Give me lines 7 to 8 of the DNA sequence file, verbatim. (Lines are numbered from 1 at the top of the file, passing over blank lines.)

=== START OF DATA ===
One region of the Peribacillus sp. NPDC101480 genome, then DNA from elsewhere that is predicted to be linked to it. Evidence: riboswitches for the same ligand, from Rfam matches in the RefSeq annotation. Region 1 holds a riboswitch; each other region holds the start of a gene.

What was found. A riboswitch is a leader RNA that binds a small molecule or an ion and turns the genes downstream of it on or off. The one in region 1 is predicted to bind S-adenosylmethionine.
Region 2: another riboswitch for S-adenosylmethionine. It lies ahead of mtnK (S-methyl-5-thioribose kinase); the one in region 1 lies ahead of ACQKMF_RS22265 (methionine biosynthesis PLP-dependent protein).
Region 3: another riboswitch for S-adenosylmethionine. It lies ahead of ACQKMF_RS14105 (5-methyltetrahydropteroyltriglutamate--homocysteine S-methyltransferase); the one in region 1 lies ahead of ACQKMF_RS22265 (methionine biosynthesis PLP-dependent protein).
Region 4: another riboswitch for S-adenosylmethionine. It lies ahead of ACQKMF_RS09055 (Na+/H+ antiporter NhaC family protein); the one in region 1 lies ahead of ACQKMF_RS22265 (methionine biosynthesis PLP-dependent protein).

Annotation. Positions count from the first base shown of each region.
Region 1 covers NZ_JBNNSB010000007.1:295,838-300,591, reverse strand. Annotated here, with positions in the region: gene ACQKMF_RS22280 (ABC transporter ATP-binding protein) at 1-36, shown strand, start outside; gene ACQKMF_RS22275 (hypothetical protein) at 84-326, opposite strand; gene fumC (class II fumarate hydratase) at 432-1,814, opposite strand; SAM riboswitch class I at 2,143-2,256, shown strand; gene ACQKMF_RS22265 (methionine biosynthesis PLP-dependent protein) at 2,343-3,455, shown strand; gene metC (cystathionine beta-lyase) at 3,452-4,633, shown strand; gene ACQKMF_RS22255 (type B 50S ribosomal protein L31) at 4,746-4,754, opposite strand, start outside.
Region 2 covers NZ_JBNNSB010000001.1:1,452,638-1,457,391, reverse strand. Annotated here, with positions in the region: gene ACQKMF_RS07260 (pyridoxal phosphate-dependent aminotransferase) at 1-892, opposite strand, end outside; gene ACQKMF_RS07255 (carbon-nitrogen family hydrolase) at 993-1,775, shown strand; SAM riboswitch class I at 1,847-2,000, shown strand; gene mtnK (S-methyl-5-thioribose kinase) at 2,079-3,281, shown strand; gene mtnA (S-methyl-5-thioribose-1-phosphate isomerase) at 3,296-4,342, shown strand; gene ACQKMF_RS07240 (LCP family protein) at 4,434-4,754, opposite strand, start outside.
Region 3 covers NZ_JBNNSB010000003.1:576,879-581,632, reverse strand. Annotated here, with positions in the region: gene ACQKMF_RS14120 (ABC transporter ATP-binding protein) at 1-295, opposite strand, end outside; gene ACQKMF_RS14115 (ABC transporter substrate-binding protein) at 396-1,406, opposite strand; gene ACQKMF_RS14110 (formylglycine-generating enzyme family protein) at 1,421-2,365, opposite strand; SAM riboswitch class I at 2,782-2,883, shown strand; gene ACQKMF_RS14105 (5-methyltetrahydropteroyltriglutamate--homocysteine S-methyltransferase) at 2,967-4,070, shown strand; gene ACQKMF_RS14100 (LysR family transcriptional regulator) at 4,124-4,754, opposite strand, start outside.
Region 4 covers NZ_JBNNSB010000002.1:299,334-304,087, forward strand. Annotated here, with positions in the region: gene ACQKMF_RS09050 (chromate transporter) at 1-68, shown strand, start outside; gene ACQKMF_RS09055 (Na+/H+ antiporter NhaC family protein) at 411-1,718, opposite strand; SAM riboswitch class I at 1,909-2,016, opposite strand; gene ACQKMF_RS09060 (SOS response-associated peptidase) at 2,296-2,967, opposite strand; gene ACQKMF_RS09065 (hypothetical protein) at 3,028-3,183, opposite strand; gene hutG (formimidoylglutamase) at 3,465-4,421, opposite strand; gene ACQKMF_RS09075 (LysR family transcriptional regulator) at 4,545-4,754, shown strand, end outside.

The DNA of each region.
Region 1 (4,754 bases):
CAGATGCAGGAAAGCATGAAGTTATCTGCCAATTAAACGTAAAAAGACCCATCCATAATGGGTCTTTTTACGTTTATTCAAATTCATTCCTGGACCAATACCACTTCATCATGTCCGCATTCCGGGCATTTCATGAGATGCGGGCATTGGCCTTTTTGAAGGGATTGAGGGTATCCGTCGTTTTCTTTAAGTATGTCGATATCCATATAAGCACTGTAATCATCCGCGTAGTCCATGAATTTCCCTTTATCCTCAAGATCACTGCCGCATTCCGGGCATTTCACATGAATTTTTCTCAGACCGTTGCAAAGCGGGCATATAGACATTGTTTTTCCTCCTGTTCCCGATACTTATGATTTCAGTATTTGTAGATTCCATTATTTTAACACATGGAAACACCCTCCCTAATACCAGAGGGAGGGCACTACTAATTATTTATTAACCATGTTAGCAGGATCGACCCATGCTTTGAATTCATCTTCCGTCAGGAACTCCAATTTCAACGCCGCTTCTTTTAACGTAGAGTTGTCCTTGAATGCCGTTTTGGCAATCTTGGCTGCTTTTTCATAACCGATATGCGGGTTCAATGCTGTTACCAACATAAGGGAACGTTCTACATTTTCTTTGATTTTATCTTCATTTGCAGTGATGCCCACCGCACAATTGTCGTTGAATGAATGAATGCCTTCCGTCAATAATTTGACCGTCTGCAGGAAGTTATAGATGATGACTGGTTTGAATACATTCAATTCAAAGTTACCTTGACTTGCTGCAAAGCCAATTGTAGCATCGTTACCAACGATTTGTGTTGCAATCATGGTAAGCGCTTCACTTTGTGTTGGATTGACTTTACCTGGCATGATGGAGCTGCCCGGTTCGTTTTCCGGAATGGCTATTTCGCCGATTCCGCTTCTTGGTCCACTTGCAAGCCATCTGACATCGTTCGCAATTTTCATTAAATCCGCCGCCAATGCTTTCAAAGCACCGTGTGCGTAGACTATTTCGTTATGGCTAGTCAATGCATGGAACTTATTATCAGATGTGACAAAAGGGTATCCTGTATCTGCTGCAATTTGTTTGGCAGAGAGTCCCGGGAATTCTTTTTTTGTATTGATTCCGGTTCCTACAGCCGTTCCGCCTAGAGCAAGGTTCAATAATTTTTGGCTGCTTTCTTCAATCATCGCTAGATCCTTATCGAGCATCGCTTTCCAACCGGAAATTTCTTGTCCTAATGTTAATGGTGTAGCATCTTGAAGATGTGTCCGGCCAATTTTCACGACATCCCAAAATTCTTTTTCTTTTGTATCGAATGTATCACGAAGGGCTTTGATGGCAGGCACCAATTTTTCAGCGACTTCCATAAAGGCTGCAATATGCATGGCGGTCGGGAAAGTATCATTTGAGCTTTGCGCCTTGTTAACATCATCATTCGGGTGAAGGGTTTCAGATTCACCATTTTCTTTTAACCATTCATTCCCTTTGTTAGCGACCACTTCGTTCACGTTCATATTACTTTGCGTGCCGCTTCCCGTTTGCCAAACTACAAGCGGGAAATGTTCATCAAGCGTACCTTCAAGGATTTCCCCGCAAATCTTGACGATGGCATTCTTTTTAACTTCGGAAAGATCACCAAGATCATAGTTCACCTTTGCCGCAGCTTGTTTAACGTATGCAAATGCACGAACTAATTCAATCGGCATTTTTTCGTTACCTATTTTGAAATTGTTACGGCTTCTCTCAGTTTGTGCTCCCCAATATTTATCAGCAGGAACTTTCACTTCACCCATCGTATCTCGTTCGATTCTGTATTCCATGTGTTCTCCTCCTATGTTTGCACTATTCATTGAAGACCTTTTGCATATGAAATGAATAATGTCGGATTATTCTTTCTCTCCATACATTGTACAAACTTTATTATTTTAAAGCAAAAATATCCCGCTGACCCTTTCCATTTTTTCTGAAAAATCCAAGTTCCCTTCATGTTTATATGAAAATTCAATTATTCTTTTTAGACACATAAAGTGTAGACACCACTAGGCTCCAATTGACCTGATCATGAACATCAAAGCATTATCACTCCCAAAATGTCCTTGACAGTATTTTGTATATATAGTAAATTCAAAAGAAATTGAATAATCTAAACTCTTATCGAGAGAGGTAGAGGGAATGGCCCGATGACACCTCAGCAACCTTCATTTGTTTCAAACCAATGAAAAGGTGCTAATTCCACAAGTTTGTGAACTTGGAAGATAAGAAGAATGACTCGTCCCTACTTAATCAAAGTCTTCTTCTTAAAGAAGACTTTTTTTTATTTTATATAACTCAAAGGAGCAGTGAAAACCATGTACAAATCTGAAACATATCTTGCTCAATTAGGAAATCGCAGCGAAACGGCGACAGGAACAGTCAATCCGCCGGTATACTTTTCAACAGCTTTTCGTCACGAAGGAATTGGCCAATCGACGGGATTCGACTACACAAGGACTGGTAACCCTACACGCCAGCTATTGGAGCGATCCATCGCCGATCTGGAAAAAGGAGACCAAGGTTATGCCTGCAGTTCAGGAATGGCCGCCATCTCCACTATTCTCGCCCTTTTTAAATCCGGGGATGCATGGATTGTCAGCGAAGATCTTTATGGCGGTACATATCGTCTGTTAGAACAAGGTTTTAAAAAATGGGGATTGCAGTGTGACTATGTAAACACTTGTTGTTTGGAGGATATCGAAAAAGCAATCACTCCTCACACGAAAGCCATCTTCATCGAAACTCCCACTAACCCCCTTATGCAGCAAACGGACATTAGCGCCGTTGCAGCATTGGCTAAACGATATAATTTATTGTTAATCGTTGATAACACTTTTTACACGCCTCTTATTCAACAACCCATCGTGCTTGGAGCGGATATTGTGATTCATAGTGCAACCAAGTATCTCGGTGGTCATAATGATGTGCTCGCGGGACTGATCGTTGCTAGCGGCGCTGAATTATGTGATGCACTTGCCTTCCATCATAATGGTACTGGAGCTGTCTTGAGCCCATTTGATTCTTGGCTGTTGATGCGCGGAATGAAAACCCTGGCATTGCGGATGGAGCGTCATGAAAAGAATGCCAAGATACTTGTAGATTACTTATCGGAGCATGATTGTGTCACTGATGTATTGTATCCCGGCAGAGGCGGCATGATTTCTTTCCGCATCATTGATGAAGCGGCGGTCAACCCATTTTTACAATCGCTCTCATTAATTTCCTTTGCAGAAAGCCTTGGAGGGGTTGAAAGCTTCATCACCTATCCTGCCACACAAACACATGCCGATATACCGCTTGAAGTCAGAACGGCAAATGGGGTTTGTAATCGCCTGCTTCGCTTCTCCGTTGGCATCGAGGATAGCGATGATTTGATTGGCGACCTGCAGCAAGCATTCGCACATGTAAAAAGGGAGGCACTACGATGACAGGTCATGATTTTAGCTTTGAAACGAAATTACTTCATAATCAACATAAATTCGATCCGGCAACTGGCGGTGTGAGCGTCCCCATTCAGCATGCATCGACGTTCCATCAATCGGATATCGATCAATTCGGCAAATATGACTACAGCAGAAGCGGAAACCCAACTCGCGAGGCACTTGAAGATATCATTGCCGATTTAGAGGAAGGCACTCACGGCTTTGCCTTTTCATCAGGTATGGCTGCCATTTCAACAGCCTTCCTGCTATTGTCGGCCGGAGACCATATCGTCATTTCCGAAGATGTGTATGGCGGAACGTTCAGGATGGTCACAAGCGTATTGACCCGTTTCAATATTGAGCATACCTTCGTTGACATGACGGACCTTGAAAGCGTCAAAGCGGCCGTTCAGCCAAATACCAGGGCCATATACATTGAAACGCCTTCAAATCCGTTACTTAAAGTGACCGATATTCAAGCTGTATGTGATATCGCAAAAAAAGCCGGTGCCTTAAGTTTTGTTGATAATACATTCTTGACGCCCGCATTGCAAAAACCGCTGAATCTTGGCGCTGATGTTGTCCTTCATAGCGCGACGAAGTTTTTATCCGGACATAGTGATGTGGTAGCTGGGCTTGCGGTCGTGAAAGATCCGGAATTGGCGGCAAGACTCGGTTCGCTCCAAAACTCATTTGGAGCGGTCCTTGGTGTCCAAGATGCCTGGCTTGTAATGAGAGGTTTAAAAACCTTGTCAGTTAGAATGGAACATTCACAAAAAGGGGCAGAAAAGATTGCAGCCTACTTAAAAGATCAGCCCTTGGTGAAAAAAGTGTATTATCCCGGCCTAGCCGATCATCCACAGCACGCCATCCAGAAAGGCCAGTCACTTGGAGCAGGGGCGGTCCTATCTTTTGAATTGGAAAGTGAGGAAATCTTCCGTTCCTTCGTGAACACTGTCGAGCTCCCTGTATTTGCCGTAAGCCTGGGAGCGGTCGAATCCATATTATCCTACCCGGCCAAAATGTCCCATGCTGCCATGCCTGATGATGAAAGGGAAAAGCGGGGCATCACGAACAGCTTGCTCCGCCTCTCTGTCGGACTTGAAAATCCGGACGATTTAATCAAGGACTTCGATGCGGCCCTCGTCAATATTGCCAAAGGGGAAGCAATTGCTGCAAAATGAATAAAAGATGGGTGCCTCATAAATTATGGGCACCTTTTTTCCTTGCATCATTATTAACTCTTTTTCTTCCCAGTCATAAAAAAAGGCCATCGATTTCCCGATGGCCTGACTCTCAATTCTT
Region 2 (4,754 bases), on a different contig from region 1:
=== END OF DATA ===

Region 1 covers NZ_JBNNSB010000007.1:295,838-300,591, reverse strand. Annotated here, with positions in the region: gene ACQKMF_RS22280 (ABC transporter ATP-binding protein) at 1-36, shown strand, start outside; gene ACQKMF_RS22275 (hypothetical protein) at 84-326, opposite strand; gene fumC (class II fumarate hydratase) at 432-1,814, opposite strand; SAM riboswitch class I at 2,143-2,256, shown strand; gene ACQKMF_RS22265 (methionine biosynthesis PLP-dependent protein) at 2,343-3,455, shown strand; gene metC (cystathionine beta-lyase) at 3,452-4,633, shown strand; gene ACQKMF_RS22255 (type B 50S ribosomal protein L31) at 4,746-4,754, opposite strand, start outside.
Region 2 covers NZ_JBNNSB010000001.1:1,452,638-1,457,391, reverse strand. Annotated here, with positions in the region: gene ACQKMF_RS07260 (pyridoxal phosphate-dependent aminotransferase) at 1-892, opposite strand, end outside; gene ACQKMF_RS07255 (carbon-nitrogen family hydrolase) at 993-1,775, shown strand; SAM riboswitch class I at 1,847-2,000, shown strand; gene mtnK (S-methyl-5-thioribose kinase) at 2,079-3,281, shown strand; gene mtnA (S-methyl-5-thioribose-1-phosphate isomerase) at 3,296-4,342, shown strand; gene ACQKMF_RS07240 (LCP family protein) at 4,434-4,754, opposite strand, start outside.